Thursday, May 07, 2009

Security! Or Close Talkers?

We all have our own sense of personal space – that area immediately surrounding us in crowded public spaces. For some, you can get nose-to-nose, others need a little more wiggle room.

And if you’re the leader of Canada’s largest province, you get five-feet – most of the time.

Ontario Premier Dalton McGuinty told reporters a couple of months ago that they were getting too close, and laid down what has been dubbed “the five-foot rule,” as it requires they gather no closer than that magical number from him.

Might appear a wee bit much, but anyone who’s been in the centre of a herd of journalists jostling for that one soundbite, quotable quip, or flash-bulb smile for the cameras knows it can get pretty claustrophobic in there.

And unlike most situations involving close talkers, during a media event called a “scrum” – a fancy word for an informal, impromptu question and answer period – it is almost always impossible to just back away. Scrums are usually held in front of a wired microphone, and because of the needs of the electronic press, the wires often dictate just how close or how far you can travel.

Granted, most reporters are caring, feeling people too, and they granted the premier his requested five-feet of personal space.

Though journalists – like all other professions – sometimes have the odd bad apple in the bunch. This week, during a question period with the premier and Canada’s Prime Minister Stephen Harper, many reporters tasked with covering the premier felt they were snubbed, when their questions were not taken. So – and I don’t know who started this – someone got the idea to get back at the premier, by not giving him his personal space at the next press conference.

Good thing it wasn’t U.S. President Barack Obama or those reporters would have probably been tackled by armed Secret Service soldiers, handcuffed, and taken away to a musty detention cell.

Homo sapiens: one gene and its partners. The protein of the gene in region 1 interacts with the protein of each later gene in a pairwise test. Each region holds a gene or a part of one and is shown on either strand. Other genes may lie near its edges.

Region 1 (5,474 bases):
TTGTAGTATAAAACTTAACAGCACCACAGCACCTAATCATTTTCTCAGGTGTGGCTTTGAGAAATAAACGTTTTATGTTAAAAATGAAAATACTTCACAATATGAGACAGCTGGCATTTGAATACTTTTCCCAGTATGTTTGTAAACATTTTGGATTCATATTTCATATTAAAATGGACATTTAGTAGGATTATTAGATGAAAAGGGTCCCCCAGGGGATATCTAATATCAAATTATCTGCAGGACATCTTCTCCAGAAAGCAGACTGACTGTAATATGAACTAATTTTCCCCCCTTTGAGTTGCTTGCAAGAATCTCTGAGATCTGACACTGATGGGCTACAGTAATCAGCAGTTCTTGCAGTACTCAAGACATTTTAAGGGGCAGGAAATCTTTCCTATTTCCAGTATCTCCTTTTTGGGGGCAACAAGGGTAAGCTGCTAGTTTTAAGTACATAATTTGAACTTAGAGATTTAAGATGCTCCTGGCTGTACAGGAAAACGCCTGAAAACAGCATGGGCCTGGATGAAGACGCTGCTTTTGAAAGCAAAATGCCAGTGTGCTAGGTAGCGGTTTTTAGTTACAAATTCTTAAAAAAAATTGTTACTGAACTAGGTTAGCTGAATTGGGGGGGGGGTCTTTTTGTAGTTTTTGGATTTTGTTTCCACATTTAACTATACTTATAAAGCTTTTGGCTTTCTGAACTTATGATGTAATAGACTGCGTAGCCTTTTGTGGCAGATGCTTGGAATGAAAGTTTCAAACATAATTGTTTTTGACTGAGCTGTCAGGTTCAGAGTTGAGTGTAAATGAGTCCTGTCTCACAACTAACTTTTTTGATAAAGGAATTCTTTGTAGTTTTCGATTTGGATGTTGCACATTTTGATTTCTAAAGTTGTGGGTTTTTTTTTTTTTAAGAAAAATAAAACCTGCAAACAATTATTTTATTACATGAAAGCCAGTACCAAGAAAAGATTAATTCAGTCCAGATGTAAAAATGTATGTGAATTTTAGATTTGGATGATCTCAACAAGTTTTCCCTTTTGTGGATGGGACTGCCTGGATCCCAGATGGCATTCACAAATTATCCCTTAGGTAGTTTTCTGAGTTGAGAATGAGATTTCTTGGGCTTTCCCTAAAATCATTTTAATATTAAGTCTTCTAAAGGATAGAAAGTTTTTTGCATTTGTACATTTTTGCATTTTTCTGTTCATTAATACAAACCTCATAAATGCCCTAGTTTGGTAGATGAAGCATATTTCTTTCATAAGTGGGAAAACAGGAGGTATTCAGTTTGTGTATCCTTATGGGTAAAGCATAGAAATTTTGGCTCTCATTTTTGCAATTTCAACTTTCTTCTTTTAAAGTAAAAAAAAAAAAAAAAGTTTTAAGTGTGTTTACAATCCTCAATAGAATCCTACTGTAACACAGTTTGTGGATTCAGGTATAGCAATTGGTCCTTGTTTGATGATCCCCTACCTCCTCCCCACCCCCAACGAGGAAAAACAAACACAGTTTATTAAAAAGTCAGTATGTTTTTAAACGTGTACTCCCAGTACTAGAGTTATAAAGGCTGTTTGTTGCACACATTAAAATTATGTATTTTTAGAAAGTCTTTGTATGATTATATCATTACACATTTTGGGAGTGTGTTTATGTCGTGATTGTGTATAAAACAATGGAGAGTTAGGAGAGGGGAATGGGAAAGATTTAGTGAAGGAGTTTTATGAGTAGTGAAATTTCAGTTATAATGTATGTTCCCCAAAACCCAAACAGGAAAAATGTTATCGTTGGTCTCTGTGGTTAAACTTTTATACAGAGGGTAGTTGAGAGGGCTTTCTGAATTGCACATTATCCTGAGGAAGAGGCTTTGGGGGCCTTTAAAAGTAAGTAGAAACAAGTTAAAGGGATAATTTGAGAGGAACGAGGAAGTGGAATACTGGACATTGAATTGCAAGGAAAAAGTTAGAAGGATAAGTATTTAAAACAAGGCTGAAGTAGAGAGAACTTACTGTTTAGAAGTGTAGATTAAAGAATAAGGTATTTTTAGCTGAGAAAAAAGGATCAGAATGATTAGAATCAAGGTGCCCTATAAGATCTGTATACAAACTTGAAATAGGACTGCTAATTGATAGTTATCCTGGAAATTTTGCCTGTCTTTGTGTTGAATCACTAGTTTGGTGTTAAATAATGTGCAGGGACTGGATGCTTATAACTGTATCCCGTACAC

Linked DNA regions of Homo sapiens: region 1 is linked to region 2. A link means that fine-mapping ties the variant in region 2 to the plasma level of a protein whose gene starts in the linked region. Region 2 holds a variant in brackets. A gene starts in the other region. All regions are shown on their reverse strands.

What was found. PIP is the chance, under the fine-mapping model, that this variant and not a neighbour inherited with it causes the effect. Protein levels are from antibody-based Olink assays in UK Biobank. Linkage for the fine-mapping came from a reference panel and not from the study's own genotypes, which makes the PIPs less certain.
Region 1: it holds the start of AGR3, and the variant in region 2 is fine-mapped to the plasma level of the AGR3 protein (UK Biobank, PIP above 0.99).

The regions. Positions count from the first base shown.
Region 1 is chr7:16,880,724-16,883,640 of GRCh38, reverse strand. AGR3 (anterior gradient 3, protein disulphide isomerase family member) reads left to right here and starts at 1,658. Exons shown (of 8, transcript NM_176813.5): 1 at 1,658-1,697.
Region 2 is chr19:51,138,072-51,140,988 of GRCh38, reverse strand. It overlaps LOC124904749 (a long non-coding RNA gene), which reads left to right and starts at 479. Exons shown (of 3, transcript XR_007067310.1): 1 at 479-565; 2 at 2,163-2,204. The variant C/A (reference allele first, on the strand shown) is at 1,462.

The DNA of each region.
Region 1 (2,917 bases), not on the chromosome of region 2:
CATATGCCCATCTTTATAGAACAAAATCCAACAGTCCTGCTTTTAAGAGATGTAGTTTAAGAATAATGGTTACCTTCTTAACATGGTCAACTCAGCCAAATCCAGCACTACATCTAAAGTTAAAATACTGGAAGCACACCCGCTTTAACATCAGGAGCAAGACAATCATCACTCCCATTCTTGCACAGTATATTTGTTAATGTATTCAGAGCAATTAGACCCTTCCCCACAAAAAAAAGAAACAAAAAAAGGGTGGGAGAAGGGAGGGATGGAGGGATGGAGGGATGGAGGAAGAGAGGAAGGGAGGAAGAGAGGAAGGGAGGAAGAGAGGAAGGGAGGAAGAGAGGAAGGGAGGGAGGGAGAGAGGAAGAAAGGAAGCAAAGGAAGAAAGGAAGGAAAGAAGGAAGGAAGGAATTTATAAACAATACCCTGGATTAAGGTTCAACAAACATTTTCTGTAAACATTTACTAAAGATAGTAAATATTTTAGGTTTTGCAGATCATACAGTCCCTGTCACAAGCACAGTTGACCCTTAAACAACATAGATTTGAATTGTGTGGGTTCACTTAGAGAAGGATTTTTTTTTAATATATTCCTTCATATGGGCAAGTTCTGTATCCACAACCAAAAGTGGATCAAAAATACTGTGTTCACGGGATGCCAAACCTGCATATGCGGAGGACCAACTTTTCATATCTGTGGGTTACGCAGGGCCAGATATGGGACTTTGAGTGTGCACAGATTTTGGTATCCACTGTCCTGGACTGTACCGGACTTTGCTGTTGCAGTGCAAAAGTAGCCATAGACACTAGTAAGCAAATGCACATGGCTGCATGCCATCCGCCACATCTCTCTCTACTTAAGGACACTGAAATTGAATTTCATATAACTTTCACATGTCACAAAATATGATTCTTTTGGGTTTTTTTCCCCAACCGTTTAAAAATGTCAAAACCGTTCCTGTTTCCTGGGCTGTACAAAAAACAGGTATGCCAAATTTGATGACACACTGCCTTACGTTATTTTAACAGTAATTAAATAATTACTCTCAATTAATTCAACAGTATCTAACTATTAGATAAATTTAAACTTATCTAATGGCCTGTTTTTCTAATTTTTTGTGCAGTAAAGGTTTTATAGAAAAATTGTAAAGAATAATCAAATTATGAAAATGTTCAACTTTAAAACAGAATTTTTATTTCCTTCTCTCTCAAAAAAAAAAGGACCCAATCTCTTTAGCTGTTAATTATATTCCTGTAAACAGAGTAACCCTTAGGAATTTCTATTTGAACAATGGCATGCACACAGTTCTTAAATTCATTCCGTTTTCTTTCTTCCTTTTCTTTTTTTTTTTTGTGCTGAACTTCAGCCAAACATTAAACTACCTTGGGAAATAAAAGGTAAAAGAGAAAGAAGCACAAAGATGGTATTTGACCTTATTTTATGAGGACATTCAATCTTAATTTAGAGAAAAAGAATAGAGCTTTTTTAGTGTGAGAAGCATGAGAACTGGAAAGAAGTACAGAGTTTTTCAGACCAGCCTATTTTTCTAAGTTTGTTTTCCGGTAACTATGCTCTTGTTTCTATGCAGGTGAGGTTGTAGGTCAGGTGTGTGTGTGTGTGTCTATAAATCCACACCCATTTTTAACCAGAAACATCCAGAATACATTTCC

Not to mention, for some personal space isn’t simply a matter of manners, but also a medical condition. People with severe claustrophobia may have a panic attack so physically and mentally stressful that it could lead to them fainting or worse – suffering a heart attack and dying.

Premier McGuinty doesn’t appear to have such a condition, when the reporters circled him like vultures – some actually almost hit him with their microphones, tape recorders, notepads and other tools of the trade – he simply laughed it off.

We’re lucky there weren’t any rock-hard Inuit figurines within arms-reach, because then things could have got ugly. Remember many years ago, when then-Prime Minister Jean Chretien clocked someone over the head with one of those handmade mini-statues, after the person had broken into his home?

Though journalists aren’t typically the break and enter type. But hey, if one or more of them can stoop to the level that they did when they invaded the premier’s personal space, who knows what else they are capable of?

That sort of childish behaviour really is unacceptable in today’s politically-correct world. Especially in a field where one of the skills needed to do the job is to be an exceptional communicator. Surely there must be another way to communicate their angst over the so-called “snub.”

But in the end, I suppose the childish antics of the Queen’s Park press corp. got the message to the premier. Though this puts a black stain journalists everywhere.

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